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Appealing a planning decision

Most planning and environmental appeals are decided by the Planning and Environmental Appeals Division (DPEA).

They decide appeals on certain decisions made by the following authorities:

  • your local council’s planning department
  • a national park authority
  • Historic Environment Scotland
  • Scottish Environment Protection Agency (SEPA)
  • Scottish Water
  • Scottish Forestry

The DPEA is a Scottish Government department. It’s independent from the authority who made the original decision.

Appealing when you apply for permission

Usually you can appeal when an authority:

  • refuses your application
  • gives permission but adds conditions that you do not agree with
  • does not make a decision before the deadline

The authority has:

  • 2 months to decide, if it’s a local planning decision
  • 4 months to decide, if it’s a major or national application

Check with the authority if you’re not sure who to appeal to or what the deadline is.

Planning decisions you can appeal

You can appeal when you applied for:

  • planning permission
  • listed building and conservation area planning consent
  • scheduled monument consent
  • hazardous substances consent
  • advertisement consent
  • tree works consent
  • prior approval

You must appeal within 3 months of the decision date, or the date the authority should have decided your application by.

If you oppose someone else getting planning permission

You cannot appeal against planning permission granted to someone else.

To oppose it, you can comment or object when they first apply to the authority.

Appealing a planning enforcement notice

An authority may send you an enforcement notice if you’ve built or changed something without the necessary permission.

You can appeal an enforcement notice when you disagree with it or believe it does not apply to you.

Once you appeal, the notice is normally suspended. This means you do not need to do anything until the DPEA makes a decision, even if the enforcement date has passed.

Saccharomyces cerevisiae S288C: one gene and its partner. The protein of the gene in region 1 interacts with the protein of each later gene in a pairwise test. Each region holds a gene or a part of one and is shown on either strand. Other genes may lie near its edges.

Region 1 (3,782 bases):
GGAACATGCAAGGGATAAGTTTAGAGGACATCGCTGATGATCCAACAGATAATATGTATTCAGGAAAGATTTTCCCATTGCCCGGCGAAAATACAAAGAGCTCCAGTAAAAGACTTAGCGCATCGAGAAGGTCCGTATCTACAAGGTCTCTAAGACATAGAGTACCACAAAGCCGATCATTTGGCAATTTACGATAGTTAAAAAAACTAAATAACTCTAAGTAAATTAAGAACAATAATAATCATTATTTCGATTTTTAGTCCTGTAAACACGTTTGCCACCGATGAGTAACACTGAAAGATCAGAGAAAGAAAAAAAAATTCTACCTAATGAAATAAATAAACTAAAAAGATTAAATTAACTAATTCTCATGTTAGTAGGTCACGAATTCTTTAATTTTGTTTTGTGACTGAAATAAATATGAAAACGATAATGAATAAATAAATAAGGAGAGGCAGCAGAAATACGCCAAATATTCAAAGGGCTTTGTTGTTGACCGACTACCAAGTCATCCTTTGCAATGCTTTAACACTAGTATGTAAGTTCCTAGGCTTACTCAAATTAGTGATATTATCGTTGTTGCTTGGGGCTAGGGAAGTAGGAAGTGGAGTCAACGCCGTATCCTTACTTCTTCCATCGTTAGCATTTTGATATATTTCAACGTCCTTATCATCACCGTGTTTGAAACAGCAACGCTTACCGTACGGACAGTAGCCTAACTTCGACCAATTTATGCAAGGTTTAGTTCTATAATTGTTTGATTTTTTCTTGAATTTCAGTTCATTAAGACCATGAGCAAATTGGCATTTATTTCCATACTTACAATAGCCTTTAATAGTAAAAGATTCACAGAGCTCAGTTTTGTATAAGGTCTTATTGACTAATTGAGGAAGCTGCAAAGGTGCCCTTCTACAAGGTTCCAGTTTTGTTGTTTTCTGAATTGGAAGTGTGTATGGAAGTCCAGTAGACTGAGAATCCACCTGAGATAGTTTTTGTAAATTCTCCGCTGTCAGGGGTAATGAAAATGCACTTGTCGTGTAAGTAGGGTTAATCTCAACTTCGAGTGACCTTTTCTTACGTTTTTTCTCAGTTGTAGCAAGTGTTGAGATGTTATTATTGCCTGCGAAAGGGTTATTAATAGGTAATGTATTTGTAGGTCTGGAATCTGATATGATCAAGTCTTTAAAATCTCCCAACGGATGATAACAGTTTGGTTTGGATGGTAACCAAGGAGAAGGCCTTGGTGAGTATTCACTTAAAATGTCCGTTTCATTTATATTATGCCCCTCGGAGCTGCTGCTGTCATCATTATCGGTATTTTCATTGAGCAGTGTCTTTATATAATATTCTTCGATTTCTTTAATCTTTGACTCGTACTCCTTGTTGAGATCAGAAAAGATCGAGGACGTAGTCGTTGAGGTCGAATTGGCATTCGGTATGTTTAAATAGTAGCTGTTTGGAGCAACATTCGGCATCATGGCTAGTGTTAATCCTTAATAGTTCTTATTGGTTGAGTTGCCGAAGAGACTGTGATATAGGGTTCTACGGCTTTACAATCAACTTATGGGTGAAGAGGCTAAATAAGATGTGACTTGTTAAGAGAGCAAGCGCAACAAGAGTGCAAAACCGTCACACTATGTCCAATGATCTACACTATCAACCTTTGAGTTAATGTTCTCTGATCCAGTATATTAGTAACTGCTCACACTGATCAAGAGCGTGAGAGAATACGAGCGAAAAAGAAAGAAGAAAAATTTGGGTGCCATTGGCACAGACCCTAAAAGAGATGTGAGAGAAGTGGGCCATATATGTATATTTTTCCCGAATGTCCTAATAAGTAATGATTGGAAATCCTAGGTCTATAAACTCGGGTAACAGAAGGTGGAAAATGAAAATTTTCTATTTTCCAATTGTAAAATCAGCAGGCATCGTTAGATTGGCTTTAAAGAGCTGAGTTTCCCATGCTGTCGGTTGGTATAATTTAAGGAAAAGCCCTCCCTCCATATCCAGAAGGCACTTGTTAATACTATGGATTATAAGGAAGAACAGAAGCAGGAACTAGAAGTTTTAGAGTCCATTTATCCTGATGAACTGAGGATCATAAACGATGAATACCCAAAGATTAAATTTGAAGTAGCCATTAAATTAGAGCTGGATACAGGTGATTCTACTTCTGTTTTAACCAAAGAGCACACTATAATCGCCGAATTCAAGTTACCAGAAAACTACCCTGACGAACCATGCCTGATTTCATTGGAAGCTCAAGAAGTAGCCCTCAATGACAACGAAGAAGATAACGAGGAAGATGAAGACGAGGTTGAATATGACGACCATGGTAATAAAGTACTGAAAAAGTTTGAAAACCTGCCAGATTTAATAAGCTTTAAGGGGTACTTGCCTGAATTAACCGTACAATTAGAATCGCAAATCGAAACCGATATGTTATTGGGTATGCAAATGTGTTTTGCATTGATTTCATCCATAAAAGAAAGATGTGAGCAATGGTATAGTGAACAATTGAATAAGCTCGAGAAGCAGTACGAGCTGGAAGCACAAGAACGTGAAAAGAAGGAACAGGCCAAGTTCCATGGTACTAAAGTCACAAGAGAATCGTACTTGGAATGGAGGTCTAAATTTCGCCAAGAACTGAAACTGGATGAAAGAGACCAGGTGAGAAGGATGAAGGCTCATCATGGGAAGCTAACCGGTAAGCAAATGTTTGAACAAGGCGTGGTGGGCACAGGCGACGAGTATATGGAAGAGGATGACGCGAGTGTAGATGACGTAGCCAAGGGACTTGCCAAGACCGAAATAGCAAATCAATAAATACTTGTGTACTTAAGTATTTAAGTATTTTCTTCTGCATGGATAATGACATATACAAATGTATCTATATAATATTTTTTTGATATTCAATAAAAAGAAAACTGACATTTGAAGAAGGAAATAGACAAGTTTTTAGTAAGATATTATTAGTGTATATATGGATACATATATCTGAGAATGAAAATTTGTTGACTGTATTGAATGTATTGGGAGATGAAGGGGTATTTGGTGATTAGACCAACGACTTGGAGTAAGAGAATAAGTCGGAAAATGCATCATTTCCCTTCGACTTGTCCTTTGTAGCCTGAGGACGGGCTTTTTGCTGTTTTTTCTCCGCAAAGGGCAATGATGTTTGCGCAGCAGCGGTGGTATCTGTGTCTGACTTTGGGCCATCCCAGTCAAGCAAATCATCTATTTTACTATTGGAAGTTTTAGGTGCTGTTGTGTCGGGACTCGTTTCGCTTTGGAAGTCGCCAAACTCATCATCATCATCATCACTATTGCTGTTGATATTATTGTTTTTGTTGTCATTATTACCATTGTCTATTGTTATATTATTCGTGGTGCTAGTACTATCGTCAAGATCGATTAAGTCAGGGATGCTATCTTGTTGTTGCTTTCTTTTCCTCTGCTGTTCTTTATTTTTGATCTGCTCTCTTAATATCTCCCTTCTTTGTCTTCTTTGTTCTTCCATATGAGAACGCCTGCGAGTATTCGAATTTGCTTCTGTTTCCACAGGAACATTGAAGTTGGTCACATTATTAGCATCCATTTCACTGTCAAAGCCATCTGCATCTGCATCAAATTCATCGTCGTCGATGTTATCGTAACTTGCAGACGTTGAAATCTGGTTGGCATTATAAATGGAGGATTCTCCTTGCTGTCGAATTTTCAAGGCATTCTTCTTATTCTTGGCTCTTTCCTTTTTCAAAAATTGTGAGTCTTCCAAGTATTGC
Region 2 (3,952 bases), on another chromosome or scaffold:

Enforcement notices you can appeal

You can appeal against:

  • a planning enforcement notice
  • a listed building or conservation area notice
  • an amenity notice
  • a high hedge notice
  • a tree replacement notice
  • a scheduled monument enforcement notice
  • an advertisement enforcement notice
  • an advertisement discontinuance notice
  • a review of minerals permissions order
  • a hazardous substances contravention notice

In most cases, you must appeal before the date the enforcement takes effect. The date will be written in the enforcement notice. If you’re not sure, contact your local planning authority.

The exception to this is appealing a high hedge notice. You must appeal within 28 days of the date on the notice.

Other appeals that the DPEA decides

You can appeal decisions about:

  • certificate of lawfulness use or development
  • planning obligations
  • good neighbour agreements
  • building designation
  • monument designation
  • certificate of appropriate alternative development
  • environmental decisions by Scottish Water or SEPA

In most cases, you must appeal within 3 months of the decision date, or the date the authority should have decided by.

The only exceptions are:

  • certificate of appropriate alternative development appeals – you must appeal within 1 month of the date on the certificate, or the date that the authority should have issued a certificate
  • environmental appeals – the deadline will vary. Contact Scottish Water or SEPA to check how long you have to appeal
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